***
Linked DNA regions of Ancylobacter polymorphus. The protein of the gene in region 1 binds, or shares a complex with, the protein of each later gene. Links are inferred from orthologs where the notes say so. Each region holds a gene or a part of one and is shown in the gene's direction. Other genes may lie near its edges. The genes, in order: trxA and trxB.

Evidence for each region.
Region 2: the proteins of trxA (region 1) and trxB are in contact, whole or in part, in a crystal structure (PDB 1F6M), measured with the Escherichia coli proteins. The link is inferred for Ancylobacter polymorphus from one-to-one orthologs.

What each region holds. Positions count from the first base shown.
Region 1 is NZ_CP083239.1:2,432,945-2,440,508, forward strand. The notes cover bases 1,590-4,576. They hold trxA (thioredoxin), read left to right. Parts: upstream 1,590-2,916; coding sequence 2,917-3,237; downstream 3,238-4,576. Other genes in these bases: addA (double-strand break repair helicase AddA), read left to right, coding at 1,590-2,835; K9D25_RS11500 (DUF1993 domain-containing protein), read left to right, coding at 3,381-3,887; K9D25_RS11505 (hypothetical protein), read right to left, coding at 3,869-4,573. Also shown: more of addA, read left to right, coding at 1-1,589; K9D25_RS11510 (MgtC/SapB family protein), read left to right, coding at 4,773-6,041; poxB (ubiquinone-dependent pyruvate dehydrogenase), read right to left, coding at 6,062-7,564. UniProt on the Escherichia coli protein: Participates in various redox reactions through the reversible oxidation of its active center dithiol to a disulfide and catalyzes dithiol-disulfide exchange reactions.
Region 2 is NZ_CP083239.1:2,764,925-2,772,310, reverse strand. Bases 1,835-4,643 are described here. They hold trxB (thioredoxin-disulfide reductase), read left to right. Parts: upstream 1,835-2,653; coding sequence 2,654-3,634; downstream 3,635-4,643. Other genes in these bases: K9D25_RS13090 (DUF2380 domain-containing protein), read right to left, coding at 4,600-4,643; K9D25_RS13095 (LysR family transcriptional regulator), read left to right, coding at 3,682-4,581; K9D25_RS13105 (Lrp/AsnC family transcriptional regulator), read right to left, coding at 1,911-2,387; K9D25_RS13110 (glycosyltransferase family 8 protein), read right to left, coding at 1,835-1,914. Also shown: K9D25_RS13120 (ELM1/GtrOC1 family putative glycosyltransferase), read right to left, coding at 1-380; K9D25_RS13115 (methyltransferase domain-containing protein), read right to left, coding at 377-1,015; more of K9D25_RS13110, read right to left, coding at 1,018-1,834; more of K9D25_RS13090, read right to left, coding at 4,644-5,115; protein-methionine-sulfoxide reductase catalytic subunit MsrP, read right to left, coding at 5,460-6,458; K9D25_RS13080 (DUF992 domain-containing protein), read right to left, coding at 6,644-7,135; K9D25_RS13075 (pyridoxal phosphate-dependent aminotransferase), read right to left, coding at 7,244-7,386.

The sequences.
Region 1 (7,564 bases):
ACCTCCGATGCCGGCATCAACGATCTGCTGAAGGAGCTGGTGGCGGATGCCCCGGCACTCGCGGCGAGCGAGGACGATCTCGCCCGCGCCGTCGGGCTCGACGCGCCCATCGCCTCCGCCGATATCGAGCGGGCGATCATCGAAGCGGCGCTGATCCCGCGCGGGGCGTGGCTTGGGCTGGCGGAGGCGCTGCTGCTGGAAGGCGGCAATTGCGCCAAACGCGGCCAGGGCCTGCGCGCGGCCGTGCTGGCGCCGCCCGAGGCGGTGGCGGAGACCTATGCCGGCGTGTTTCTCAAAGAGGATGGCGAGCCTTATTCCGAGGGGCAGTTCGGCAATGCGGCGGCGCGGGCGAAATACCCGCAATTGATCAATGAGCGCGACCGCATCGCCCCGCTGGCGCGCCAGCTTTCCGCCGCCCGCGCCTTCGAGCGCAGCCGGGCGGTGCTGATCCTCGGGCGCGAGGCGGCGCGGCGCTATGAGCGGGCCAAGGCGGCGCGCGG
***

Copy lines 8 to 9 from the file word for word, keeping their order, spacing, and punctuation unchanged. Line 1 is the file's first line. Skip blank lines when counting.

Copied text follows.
Region 1 (7,564 bases):
ACCTCCGATGCCGGCATCAACGATCTGCTGAAGGAGCTGGTGGCGGATGCCCCGGCACTCGCGGCGAGCGAGGACGATCTCGCCCGCGCCGTCGGGCTCGACGCGCCCATCGCCTCCGCCGATATCGAGCGGGCGATCATCGAAGCGGCGCTGATCCCGCGCGGGGCGTGGCTTGGGCTGGCGGAGGCGCTGCTGCTGGAAGGCGGCAATTGCGCCAAACGCGGCCAGGGCCTGCGCGCGGCCGTGCTGGCGCCGCCCGAGGCGGTGGCGGAGACCTATGCCGGCGTGTTTCTCAAAGAGGATGGCGAGCCTTATTCCGAGGGGCAGTTCGGCAATGCGGCGGCGCGGGCGAAATACCCGCAATTGATCAATGAGCGCGACCGCATCGCCCCGCTGGCGCGCCAGCTTTCCGCCGCCCGCGCCTTCGAGCGCAGCCGGGCGGTGCTGATCCTCGGGCGCGAGGCGGCGCGGCGCTATGAGCGGGCCAAGGCGGCGCGCGG